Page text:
What they mean is that we have become hypermobile compared with our forebears, and that organised religion can be a fairly instant way of gaining a community. This is the American model – modernity plus the deity – in which you up sticks, move to a new town or state and begin the process of belonging by finding yourself an attractive church or a temple. The church opens its doors and welcomes you in, doubly welcoming you for the very fact of your newness.

Whatever the reason for the faith upsurge, I don’t take quite the same pleasure in it as some do. This is partly because the religious upsurgers seem determined to confuse secularism with atheism.

We atheists always have a problem with appearing bad mannered when we say what we believe. Take the God is Back duo’s deployment of studies purporting to show that “Christians are healthier and happier than their secular brethren”, citing a Pittsburgh doctor’s belief that going to church added three years to someone’s life and a 1997 study that religiosity reduces blood pressure. To which I can riposte with all those other studies showing even better health outcomes for owning a pet. Which may appear churlish of me.

I also seem rude when I say that I can see nothing in terms of believability to distinguish the idea that Muhammad had the Koran dictated to him by Allah from Joseph Smith’s strange education at the hands of prophet Moroni, or an animist’s belief in the spirit of the river. So, on the whole, I don’t say it.

But when Micklethwait and Wooldridge imagine Christian Africa and the Muslim world colliding on the southern edge of the Sahara, it is the secularist and not the atheist in me that is offended. It is the domination of the public realm by the private and untestable conviction that is truly repugnant, not the conviction itself. Plenty of religious secularists would agree with that.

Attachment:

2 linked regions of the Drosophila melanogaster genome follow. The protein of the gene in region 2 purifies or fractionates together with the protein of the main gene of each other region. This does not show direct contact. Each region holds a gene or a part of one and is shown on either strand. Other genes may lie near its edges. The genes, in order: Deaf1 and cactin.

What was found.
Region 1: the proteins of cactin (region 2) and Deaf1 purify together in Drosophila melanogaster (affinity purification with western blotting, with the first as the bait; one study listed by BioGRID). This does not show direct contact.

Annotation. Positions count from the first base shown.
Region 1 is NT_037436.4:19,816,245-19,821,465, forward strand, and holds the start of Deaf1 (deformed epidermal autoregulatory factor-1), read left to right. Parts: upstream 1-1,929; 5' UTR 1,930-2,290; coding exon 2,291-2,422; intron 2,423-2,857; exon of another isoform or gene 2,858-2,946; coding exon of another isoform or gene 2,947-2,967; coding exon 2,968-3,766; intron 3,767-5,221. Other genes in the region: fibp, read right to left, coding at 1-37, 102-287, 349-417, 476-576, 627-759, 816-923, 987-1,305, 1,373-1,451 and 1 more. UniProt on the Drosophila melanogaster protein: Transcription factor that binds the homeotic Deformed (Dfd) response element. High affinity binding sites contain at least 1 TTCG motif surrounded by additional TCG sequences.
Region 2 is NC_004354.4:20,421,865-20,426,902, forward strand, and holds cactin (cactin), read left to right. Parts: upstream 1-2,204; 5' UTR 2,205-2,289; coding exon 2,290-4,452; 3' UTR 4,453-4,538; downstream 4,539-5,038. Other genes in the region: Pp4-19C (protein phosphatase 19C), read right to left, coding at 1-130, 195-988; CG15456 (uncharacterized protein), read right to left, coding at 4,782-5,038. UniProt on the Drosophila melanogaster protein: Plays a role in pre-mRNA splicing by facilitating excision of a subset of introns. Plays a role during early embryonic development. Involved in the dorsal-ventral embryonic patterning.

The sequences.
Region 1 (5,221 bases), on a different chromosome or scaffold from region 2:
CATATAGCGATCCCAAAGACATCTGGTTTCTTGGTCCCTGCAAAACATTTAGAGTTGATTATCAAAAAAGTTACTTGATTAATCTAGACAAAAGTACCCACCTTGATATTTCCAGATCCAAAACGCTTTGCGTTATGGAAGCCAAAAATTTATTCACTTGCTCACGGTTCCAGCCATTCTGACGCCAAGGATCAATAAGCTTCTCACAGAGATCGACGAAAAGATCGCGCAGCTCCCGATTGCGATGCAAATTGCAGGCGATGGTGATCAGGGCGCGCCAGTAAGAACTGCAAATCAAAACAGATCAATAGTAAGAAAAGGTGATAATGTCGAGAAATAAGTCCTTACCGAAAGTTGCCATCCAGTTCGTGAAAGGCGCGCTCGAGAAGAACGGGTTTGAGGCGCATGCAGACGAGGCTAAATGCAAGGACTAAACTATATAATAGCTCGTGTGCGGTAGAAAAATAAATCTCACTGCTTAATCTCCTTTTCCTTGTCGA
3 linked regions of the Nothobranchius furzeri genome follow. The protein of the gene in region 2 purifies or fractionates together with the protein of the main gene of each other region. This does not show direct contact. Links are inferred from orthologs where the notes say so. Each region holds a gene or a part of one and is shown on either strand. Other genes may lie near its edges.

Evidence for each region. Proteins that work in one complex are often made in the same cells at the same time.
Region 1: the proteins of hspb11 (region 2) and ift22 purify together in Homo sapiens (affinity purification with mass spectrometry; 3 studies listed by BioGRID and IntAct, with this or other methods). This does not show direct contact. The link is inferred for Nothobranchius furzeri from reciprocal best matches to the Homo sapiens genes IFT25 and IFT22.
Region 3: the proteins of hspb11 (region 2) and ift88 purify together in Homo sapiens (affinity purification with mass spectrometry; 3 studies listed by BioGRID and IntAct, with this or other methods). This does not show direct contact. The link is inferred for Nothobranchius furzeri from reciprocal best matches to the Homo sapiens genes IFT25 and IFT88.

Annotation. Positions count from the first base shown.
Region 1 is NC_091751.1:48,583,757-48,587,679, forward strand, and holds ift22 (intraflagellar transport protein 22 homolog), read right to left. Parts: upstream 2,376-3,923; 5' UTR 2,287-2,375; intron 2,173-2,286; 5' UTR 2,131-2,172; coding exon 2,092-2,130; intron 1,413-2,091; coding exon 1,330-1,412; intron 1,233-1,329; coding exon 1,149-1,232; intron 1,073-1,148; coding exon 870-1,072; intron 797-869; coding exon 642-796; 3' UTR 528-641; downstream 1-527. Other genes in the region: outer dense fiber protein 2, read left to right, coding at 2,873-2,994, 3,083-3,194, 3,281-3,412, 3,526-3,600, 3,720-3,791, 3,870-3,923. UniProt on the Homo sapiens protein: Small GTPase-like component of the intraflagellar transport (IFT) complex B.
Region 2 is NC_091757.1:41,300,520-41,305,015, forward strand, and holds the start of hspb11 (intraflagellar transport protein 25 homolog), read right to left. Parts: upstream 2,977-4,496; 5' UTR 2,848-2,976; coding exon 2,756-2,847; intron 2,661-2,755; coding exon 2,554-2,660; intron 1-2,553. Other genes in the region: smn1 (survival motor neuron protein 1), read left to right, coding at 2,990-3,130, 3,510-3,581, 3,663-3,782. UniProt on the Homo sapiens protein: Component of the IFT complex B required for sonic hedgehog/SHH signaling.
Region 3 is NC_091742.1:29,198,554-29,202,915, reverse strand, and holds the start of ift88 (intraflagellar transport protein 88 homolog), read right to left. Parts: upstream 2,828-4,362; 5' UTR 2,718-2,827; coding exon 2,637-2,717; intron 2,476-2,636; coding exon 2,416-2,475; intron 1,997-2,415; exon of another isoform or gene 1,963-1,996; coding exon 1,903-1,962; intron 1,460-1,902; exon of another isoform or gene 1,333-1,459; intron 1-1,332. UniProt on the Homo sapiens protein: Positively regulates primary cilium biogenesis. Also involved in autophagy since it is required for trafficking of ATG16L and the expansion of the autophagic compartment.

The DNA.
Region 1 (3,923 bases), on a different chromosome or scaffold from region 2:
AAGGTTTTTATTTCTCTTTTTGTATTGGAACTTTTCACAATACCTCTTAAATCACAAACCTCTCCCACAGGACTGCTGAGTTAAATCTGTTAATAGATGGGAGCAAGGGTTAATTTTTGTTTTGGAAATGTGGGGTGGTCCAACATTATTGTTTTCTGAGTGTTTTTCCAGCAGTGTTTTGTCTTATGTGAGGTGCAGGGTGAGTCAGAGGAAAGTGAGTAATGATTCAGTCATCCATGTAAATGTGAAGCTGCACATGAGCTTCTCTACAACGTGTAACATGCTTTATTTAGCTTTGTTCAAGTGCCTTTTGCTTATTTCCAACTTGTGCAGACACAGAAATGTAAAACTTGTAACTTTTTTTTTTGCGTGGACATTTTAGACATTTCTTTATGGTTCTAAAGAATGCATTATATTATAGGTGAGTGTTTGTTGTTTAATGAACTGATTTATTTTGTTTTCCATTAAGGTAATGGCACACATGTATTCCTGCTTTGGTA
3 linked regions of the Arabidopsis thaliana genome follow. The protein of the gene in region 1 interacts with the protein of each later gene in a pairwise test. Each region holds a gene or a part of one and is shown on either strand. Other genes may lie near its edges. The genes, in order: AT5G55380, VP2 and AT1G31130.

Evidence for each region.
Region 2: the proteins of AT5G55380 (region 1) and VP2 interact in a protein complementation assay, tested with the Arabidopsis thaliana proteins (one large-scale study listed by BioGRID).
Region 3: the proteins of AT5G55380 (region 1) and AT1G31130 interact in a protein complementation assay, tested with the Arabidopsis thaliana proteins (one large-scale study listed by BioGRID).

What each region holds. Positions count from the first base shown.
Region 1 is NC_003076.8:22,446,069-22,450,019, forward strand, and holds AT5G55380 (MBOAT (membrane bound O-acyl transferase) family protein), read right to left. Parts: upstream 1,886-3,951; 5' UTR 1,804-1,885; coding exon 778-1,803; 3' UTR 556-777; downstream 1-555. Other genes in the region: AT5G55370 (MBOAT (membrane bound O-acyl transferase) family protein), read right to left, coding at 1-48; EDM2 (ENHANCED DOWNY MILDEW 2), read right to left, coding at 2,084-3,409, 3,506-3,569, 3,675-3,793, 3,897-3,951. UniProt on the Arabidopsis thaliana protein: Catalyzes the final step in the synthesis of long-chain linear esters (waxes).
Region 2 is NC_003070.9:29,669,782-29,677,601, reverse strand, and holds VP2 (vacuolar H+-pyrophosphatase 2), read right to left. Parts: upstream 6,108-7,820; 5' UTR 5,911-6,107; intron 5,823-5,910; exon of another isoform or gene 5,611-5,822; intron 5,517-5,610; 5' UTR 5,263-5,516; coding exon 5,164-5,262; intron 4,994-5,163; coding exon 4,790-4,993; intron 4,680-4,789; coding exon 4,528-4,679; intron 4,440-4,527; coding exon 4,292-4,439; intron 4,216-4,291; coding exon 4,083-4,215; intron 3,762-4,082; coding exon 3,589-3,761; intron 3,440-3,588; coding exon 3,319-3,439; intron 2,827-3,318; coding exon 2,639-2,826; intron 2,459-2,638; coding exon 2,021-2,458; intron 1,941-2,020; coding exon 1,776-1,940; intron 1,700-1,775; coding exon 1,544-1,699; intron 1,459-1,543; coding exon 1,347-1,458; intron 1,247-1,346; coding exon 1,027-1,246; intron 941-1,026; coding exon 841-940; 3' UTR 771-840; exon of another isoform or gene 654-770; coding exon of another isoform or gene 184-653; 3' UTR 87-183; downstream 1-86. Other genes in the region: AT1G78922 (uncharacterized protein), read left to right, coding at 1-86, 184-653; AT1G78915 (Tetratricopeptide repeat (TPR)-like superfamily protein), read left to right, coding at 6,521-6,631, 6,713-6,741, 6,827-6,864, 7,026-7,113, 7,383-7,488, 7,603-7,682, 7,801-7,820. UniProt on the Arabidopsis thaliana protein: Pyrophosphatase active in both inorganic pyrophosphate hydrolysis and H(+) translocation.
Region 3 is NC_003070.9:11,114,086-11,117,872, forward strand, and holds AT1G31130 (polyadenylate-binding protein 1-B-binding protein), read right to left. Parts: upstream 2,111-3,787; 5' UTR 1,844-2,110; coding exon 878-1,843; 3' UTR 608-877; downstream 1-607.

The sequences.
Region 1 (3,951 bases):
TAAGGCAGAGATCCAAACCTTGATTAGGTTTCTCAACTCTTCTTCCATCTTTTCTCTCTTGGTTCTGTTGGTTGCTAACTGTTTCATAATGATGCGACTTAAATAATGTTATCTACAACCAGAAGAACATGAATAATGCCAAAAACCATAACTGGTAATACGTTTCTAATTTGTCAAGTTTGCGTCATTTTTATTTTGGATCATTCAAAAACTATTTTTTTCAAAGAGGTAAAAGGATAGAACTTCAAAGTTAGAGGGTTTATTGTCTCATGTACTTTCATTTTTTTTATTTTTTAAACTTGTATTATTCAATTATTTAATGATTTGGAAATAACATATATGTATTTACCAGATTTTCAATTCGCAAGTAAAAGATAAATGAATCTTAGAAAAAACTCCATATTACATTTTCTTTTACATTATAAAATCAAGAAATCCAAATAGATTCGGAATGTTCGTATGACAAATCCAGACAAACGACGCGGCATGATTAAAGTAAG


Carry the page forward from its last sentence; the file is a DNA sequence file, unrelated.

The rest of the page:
Only this weekend a slick imam was discussing the new sex education guidelines for schools. Ah yes, he said happily, I am looking forward to a campaign to get Muslim parents to withdraw their children from such classes.

It was the nakedness in diagrams and pictures that he objected to. And I thought, well, please don’t let my daughters anywhere near his sons, not because they’re Muslims, but because they might not know how to put a condom on. And save us, oh State, from children demanding to be taught “intelligent design” on the basis that it accords with their religious prejudices.

Annoyingly it may well be that religion is gaining greater traction, not because of its own strength, but because of the weakness of political parties. Politicians are desperate to reach and use pockets of activism, and – with the death of class politics – the most available and vocal belong to religious organisations.

This is slightly worrying, but I wonder whether it is religion as we understand it, Jim. Religion used to be spread by conquering others or evangelism, and maintained by static communities. Now, as with the new middle-class Chinese Christianity described in God Is Back, it is a mark of mobility – an individually decided preference for this Americanised religion over home-grown Confucianism or Buddhism.

It may be as much the “cool” of freedom that is being aspired to, as the love of Jesus Christ Our Saviour. If so, Nietzsche may be dead, but God only survives by being available in many exciting flavours.

David Aaronovitch